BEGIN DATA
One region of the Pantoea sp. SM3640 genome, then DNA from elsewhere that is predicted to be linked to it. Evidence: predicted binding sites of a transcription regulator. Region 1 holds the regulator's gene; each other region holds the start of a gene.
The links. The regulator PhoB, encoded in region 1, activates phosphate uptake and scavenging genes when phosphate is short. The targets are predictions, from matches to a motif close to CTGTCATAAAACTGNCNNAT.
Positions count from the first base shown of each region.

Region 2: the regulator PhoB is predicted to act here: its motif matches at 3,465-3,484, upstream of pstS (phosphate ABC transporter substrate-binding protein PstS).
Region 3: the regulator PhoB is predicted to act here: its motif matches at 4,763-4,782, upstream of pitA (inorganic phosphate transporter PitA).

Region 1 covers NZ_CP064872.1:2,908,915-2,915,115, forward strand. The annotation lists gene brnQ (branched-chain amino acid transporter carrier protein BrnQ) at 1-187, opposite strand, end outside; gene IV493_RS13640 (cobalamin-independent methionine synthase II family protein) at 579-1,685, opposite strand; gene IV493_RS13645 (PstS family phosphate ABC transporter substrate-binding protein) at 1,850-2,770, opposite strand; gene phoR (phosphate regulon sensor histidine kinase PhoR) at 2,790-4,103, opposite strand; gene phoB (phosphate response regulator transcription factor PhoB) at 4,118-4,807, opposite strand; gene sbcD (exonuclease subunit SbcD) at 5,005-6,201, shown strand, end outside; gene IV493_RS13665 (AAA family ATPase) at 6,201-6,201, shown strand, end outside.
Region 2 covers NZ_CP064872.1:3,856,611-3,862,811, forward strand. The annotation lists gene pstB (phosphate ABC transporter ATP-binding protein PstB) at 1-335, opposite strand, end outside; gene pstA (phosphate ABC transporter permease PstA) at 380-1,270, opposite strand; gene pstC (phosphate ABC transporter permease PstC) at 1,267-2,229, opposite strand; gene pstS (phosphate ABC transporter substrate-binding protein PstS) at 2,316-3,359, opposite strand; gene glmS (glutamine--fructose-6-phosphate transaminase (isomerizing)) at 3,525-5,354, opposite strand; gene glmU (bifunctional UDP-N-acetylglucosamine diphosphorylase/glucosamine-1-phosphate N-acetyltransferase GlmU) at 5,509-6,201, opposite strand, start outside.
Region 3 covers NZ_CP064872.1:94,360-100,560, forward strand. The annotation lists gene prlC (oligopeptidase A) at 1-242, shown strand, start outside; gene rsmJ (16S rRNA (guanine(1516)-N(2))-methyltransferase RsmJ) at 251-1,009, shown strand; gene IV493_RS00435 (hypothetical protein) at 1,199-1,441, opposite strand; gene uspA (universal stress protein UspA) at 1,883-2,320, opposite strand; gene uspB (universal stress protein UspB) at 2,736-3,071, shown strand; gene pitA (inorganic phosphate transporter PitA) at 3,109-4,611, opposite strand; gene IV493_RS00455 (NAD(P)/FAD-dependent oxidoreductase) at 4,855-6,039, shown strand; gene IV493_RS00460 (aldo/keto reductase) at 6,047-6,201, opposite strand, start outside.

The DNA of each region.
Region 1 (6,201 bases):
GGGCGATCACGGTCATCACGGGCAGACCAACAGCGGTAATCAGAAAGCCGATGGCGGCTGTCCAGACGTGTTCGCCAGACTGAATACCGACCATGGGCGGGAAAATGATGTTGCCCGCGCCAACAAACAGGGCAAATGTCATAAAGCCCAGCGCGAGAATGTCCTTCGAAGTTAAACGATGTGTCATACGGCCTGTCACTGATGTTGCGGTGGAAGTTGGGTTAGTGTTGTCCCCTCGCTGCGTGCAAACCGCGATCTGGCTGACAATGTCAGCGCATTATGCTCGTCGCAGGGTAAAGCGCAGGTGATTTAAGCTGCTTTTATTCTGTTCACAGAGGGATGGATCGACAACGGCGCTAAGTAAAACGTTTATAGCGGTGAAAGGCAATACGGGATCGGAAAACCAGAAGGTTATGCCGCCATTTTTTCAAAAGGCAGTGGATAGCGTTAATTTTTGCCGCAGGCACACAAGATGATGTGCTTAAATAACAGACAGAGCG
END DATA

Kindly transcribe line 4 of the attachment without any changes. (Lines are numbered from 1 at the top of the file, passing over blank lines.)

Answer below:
Region 2: the regulator PhoB is predicted to act here: its motif matches at 3,465-3,484, upstream of pstS (phosphate ABC transporter substrate-binding protein PstS).